Today, President Obama announced that the U.S. has reached another educational milestone: the high school graduation rate is now a record 83.2%.
Graduation rates increased for all demographic groups, but English language learners and black students made the greatest gains, increasing 8.1% from 2010–2011 to 2014–2015, and 7.6% from that same time period, respectively.
Acknowledging that much work remains, U.S. Education Secretary John King in a press call credited not only the many investments and resources that the Obama administration has made to support this progress, he also credited “teachers, families, and school communities” for doing the hard work that has yielded these positive results.
Graduation Rates Are Up
Joining King on the call were Cecilia Muñoz, director of the White House Domestic Policy Council; North Carolina State Superintendent June Atkinson; and Richard Ognibene, chemistry and physics teacher at Fairport High School in New York and 2015 inductee into the National Teachers Hall of Fame.
Although the president’s goal has been to better prepare students for college and career by teaching to readiness standards, high school graduation isn’t necessarily synonymous with having met that goal. But even here, some progress is being made.
North Carolina State Superintendent June Atkinson said that concurrent with the increase in her state’s high school graduation rates officials have also seen that North Carolina’s community and state colleges have cut their remediation rates almost in half. “That’s one indicator that that diploma means something,” Atkinson said.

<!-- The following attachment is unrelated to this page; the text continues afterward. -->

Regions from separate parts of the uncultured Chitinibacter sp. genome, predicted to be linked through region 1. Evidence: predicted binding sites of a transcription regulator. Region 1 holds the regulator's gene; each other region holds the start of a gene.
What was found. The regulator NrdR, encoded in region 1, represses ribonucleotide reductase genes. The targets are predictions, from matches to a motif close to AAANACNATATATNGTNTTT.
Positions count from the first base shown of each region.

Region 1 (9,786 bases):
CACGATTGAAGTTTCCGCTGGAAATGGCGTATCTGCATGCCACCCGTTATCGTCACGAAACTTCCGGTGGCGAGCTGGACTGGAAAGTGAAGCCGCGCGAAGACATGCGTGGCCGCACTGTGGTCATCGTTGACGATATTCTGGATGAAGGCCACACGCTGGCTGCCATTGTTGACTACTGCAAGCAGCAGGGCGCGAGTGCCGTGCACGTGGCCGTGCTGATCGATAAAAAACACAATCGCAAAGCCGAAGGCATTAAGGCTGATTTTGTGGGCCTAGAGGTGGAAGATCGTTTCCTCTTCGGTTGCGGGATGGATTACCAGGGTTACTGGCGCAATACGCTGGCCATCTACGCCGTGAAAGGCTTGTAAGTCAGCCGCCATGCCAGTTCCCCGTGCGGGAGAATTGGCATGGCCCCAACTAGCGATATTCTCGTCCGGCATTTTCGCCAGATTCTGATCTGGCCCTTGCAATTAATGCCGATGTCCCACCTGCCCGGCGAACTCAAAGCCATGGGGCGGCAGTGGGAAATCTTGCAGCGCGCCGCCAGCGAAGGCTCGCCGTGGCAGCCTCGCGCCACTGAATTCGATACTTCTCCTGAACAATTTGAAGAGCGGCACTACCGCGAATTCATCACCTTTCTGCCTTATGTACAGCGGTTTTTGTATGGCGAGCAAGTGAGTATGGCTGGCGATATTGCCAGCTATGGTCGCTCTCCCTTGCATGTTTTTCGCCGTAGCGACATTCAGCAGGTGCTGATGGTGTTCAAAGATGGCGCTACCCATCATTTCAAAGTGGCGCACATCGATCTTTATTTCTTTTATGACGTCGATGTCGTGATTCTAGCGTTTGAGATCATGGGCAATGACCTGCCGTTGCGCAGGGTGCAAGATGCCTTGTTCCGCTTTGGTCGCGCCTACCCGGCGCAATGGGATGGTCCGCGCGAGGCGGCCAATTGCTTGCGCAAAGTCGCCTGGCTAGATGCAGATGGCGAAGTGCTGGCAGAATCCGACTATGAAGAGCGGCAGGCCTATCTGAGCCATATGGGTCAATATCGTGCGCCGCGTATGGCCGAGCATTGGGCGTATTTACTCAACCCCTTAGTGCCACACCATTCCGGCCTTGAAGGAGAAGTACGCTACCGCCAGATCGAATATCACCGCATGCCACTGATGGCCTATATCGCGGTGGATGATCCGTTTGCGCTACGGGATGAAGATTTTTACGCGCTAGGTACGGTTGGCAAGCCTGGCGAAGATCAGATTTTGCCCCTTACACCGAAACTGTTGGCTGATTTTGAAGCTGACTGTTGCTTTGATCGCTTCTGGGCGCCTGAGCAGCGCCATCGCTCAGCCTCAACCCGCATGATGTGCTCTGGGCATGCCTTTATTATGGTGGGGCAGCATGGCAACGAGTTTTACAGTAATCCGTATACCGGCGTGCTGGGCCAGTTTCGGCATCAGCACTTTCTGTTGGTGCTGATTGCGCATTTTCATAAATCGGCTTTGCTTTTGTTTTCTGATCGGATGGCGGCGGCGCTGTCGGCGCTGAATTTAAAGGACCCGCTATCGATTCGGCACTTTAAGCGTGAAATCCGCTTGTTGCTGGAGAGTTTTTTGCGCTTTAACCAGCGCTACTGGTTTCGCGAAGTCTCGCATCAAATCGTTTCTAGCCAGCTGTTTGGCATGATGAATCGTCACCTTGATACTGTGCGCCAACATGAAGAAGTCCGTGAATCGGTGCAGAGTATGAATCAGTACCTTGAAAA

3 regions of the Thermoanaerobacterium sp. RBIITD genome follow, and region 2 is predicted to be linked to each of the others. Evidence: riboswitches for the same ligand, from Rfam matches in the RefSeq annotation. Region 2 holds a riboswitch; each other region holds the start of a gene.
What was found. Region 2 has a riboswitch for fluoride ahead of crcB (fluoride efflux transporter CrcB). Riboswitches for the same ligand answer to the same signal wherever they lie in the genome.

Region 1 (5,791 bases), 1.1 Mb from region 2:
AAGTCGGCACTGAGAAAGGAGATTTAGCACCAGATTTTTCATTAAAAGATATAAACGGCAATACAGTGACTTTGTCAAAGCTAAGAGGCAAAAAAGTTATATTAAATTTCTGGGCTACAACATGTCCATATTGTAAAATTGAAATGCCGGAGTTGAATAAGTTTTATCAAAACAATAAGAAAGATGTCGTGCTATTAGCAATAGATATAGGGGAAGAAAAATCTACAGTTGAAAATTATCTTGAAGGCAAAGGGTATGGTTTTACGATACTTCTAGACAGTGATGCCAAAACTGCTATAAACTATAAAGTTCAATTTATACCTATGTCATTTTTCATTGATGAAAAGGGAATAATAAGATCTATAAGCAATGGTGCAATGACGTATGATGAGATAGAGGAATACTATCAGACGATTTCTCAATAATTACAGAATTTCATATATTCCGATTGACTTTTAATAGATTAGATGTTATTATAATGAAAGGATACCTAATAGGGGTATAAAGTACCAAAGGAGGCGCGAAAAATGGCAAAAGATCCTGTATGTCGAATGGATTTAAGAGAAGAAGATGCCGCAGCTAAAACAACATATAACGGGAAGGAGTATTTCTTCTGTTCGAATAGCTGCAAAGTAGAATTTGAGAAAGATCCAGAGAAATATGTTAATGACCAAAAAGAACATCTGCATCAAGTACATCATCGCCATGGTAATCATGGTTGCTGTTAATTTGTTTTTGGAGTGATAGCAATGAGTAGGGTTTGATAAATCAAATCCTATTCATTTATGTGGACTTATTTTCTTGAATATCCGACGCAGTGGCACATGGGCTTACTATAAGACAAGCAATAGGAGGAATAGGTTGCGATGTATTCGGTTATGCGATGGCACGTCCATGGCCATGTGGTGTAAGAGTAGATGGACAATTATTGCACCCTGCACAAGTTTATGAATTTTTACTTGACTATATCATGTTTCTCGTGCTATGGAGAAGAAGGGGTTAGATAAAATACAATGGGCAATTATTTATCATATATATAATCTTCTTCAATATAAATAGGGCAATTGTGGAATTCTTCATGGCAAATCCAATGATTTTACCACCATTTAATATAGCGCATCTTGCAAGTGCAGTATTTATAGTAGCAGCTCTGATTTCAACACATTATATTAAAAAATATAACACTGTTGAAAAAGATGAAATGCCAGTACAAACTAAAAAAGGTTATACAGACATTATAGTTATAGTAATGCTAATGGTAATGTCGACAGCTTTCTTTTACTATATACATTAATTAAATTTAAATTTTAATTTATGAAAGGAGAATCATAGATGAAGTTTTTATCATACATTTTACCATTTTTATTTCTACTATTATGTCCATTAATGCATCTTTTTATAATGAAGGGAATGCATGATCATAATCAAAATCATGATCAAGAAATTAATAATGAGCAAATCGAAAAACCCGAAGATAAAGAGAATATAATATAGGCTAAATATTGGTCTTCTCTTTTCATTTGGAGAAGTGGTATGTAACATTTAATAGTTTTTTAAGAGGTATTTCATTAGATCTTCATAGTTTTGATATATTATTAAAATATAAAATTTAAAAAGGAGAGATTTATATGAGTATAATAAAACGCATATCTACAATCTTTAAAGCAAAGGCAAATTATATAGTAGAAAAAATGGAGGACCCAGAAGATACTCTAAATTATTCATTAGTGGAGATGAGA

Another indicator: North Carolina’s students are also earning industry credentials along with their diplomas—credentials that businesses recognize. This year’s graduation class earned more than 140,000 business industry credentials, Atkinson said.
Keeping Kids Invested in School
In order for students to persevere and graduate, they have to care about school. Richard Ognibene, a chemistry and physics teacher, described several efforts that seem to be bearing fruit at New York’s Fairport High School.
“Nothing’s more important than giving everyone the best education possible,” Ognibene said. He recognized the hard work that teachers do daily to improve outcomes, but also stated that “it takes a village to improve graduation rates.”
Here’s how that “village” looks from Ognibene’s perspective. Starting with good instruction, other supports that keep students on track include the following:
- A welcoming school culture that includes clubs such as games clubs and drama, to help students invest emotionally in school
- A districtwide program that builds community and addresses “thorny human issues like racism”
- Academic supports, including peer tutors and a math and science center
- Professional counseling to address mental health needs
Asked if President Obama could be credited for this progress, Secretary King acknowledged that this administration has built on the work of previous administrations. But he also said that key policies of the president’s, such as Race to the Top and investments in preschool, had made a difference.